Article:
Why Body Fit Training appeals as a business investment

By Sarah Stowe | 03 Jun 2021 View comments

Body Fit Training recently won the Fit Summit APAC Franchise of the Year award for 2020, facing off some stiff competition from runner-up Snap Fitness and third place F45.

The brand takes a well-rounded approach to fitness with strength training, cardio and preventative programs and offers everyday Aussies a progressive method of training familiar to elite athletes.

Here founder and joint CEO Cameron Falloon, a former strength and conditioning coach for high profile AFL and soccer teams, explains why the brand is steaming ahead right now.

Tell us about Body Fit Training

“Group training is really popular but I felt there was a big gap for a more well-rounded approach. For elite athletes all programs progress over a period of time. I didn’t see that happening anywhere in fitness. 

“If the best athletes train this way why not use this methodology in the commercial space for weekend warriors? It leads to better, long-lasting results and fewer injuries.

“The target market is early 20s to mid 40s and our model is built off strength training which underpins most human pursuits. A lot of people go to group training for high intensity aerobic exercise and a high percentage have secondary memberships, they utilise a 24-hour gym for weights. We do all of that.

“We have Olympic lifting equipment, cardio, lower intensity days for rehab exercises; it’s got a broader appeal. 

Why do franchisees love the business?

It is low cost, high yield and 153 members is the average member opening number for 2021. Depending on the site rent (it is different for each site) studios could be profitable from day one with that number.

“We have 4.7 weekly visits across our member data base, that’s double the industry average.

“But more than anything we invest in our people. We have three pillars: members, franchisees, franchisor. If we don’t invest in franchisees and staff to deliver, members don’t have a great experience. If we do our job looking after franchisees, they look after customers.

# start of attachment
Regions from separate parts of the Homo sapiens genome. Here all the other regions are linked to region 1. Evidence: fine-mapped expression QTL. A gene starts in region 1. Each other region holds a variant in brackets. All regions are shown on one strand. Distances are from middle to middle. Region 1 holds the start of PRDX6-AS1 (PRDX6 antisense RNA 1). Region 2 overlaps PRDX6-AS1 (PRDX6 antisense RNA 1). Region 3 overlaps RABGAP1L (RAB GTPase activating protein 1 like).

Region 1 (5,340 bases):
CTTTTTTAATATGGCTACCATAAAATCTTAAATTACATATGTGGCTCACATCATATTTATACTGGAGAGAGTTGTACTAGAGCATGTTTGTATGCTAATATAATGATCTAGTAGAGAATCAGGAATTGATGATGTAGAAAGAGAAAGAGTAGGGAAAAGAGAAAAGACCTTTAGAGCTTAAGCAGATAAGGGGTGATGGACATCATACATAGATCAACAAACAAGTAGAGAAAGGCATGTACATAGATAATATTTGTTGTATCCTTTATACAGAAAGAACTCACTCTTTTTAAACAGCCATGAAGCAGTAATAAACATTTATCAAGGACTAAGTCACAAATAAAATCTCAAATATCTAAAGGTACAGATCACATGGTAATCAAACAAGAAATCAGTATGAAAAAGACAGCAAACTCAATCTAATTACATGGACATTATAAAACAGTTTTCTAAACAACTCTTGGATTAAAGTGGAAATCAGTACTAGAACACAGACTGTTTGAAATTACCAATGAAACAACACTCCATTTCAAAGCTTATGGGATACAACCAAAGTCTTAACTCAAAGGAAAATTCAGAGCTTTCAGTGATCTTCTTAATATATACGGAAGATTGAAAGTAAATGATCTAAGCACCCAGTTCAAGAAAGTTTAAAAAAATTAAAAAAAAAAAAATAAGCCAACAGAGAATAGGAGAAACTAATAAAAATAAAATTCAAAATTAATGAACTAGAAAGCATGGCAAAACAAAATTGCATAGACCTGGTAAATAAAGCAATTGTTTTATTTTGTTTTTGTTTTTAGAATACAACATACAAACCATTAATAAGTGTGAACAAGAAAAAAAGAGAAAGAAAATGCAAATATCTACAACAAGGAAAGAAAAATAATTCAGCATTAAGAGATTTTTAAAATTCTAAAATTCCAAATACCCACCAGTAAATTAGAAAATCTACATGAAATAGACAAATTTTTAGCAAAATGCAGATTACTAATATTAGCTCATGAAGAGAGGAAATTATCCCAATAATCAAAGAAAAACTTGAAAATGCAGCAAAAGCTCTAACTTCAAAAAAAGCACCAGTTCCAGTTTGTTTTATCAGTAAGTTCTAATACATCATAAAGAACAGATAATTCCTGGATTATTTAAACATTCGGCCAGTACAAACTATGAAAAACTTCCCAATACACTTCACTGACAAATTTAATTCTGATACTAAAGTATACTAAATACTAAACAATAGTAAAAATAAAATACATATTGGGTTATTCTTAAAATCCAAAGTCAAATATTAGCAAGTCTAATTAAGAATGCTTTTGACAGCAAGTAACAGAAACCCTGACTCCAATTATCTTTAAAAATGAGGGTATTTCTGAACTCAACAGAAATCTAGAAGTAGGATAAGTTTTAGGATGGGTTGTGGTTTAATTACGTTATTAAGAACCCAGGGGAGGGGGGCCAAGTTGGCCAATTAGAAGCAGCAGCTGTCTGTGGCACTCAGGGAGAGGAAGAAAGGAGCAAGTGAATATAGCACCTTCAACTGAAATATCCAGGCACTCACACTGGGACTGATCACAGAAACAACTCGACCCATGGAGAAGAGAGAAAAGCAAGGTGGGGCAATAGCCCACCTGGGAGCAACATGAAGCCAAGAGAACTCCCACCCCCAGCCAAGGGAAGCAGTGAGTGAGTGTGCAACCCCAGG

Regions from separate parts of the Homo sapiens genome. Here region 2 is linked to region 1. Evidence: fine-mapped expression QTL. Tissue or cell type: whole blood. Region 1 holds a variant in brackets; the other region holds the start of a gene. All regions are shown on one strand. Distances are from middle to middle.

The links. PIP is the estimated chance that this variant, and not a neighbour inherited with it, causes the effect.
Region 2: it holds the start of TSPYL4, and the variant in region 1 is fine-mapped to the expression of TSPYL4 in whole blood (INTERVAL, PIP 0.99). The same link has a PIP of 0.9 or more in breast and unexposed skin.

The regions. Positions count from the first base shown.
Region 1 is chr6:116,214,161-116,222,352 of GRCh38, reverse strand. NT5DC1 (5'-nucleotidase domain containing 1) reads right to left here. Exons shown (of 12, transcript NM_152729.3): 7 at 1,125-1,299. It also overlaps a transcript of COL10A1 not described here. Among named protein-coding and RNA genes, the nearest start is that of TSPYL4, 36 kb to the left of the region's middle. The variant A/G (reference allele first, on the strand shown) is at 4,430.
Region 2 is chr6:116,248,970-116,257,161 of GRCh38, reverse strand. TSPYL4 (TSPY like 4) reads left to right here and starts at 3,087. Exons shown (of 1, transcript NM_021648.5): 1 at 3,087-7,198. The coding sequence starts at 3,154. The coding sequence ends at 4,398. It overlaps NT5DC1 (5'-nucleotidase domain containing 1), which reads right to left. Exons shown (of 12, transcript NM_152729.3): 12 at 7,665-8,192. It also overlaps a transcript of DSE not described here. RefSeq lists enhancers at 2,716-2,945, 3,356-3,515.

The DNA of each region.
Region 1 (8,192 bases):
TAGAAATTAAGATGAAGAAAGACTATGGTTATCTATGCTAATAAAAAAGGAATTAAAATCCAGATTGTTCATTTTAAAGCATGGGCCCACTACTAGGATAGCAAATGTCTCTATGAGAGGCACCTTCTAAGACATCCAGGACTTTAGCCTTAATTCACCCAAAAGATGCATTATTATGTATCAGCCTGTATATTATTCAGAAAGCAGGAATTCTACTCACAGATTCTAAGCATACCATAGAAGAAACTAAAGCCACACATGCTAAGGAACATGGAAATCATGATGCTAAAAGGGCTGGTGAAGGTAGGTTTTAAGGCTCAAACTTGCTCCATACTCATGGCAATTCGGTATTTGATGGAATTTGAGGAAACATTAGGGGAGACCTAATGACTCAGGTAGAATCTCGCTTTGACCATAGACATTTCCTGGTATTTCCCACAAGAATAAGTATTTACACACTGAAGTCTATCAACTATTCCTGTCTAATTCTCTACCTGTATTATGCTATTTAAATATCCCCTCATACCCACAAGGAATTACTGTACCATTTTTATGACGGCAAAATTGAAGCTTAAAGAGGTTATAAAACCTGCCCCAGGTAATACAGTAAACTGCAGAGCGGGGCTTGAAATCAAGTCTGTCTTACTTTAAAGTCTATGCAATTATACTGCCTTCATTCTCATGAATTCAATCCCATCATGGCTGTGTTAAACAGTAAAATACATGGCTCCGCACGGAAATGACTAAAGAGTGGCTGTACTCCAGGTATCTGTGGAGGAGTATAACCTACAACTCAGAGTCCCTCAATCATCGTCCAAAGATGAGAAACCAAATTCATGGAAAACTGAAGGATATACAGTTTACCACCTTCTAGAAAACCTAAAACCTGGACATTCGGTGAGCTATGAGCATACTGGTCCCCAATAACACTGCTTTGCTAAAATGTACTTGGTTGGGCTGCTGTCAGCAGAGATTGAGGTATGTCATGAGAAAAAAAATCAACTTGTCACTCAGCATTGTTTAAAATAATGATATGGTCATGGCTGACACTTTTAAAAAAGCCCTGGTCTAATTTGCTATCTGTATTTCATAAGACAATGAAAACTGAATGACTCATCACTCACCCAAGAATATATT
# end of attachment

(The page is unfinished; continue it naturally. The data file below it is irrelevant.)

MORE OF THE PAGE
“We have a mix of owner operators and investors (55/45) and owner operators need to be trainers with a minimum Cert 1V to be on the gym floor and be head trainer.

“We have a through onboarding process, and every 13 weeks we visit sites and deliver ongoing education and training. We’ve also partnered with best in class organisations like StrongFirst: School of Strength and Functional Training.

“And of course, we’ve just one the APAC award, against some strong international competition!”

So how big is the business now and what are your plans to expand?

We have 250 units sold and 107 open, with 36 studios launched during Covid last year. It’s a $15m revenue business and member growth has at least doubled annually with expected member numbers of 40,000 by the end of 2021.

We’ve got 16 head office staff now, and some full time outsourced contractors. We’re about to expand again with five key positions.

“We’re looking for a head of sales in US, and a New Zealand appointment. In New Zealand we have six outlets open, strong sales, and it’s been managed from here. 

“The US is a huge opportunity. Our Santa Monica studio has been open about 18 months, it’s partly company owned and partly owned by the studio manager. We’ve also got a Fort Lauderdale studio, open seven months, and this is fully franchised.

“There are three studios sold in Canada, and we’re talking to a group in the UK about individual franchises.”